Of course after you blaze, you “Steam.” I really appreciated the space here—it did the band good and was a great call to shift the vibe, just oozing with ‘we only just got going’ energy. Again, you could tell there was looseness and energy and good choices being made, sonically. There weren’t many throw away notes tonight.
“My Sweet One” is the only breather of the set, really, if you can call the old bluegrass original a breather. We all hopped for two minutes and no longer, then Trey struck up “Theme from the Bottom.”
You know, one week shy of exactly twenty five years ago I saw another really good "Theme." It wasn’t in Canada but it was close; it was way up in a little town called Limestone, in Maine, and festival numero deux, aka The Great Went. That, to up this show was probably the best "Theme" I had seen, unless maybe you count 2/25/03. Well, either way, this "Theme" and its mesmerizing jam immediately shot upwards to contend. The centre piece of an already great set that also finished really strong. Must hear, as they say, and not merely for the novelty of the full Type II jam emerging from it just before the five-minute mark, but also for its beauty and execution. I suspect this one is going to get a lot of replay.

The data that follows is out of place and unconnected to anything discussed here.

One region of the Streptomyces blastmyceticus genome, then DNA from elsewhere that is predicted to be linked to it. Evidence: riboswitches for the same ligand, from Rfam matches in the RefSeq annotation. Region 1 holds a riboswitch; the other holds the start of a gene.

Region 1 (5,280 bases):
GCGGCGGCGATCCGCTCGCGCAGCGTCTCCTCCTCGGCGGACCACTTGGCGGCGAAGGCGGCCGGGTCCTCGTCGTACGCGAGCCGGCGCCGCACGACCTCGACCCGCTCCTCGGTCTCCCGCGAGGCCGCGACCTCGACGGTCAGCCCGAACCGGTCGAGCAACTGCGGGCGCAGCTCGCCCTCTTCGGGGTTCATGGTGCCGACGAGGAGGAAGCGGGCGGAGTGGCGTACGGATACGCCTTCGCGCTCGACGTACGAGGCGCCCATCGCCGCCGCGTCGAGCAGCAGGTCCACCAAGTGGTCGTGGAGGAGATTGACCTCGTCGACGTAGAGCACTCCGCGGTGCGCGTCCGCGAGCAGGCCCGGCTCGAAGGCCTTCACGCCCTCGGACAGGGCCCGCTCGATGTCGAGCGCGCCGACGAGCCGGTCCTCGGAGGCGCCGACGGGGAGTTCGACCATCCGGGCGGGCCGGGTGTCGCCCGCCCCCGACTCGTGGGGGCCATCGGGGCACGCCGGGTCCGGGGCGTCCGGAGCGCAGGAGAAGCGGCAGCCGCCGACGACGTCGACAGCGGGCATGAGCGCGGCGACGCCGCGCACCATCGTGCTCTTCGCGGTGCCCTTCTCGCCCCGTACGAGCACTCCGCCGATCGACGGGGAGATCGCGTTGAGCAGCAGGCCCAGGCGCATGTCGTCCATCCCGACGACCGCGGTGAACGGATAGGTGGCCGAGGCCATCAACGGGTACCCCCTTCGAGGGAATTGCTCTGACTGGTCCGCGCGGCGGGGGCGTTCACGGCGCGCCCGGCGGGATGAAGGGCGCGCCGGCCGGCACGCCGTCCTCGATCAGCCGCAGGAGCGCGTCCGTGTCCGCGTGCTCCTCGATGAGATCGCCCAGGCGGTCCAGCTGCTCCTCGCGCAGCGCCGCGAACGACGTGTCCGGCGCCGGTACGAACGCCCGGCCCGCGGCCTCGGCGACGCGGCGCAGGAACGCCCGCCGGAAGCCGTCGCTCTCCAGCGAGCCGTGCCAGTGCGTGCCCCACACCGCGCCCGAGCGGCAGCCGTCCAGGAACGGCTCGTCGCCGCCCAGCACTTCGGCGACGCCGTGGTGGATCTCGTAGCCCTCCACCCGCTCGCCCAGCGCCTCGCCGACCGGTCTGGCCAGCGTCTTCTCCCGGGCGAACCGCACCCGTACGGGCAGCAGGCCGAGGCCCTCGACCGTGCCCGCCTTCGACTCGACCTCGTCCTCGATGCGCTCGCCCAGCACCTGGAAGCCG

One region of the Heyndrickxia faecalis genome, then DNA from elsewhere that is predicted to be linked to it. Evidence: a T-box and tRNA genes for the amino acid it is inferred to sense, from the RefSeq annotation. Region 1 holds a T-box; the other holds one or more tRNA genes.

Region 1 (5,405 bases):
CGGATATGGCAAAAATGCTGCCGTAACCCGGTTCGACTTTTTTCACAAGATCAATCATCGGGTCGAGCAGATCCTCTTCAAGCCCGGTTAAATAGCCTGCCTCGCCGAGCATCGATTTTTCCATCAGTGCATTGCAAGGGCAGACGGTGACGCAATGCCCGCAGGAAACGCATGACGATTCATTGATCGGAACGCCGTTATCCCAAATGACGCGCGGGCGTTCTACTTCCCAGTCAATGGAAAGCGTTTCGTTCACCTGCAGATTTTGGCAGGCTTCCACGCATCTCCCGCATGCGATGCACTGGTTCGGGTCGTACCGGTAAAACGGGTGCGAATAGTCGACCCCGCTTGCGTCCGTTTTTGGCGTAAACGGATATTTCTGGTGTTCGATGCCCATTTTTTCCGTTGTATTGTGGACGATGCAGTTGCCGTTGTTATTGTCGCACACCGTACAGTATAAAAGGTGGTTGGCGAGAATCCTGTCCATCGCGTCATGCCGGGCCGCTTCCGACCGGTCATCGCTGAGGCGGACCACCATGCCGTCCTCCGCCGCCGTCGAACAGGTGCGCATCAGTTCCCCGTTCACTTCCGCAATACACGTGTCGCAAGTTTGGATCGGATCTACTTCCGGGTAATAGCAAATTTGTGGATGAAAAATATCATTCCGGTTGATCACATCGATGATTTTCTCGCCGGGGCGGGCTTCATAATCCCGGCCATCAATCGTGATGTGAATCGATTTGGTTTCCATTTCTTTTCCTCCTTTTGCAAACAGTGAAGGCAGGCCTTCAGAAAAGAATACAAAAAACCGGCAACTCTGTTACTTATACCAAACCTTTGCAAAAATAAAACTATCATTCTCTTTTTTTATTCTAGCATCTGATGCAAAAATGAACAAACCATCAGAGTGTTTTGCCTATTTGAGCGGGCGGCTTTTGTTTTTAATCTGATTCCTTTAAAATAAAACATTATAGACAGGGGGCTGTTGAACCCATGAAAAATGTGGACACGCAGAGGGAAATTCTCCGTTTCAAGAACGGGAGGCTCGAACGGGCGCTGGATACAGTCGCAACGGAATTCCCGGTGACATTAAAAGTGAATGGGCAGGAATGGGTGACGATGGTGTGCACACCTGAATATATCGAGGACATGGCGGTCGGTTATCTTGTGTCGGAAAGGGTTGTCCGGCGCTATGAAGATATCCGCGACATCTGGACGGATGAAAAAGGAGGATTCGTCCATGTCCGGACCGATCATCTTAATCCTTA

Maybe Phish was listening to Phish Radio today like me as I drove over from Montreal, and caught the 8/10/2018 "Wombat" and figured why not bring it out to dance. Again, this had, in addition to the funky dance party, a little bit of excited playfulness. After the "Theme" they just oozed with confidence for the rest of the night.
“Stash” shows up too, a Toronto-staple by now for obvious reasons, and, like its predecessor here in 2019, has a beautiful ethereal jam woven in. Trey had command of those ins and outs tonight, and the calls back and through the Stashier parts of the jam felt sharp and old-school.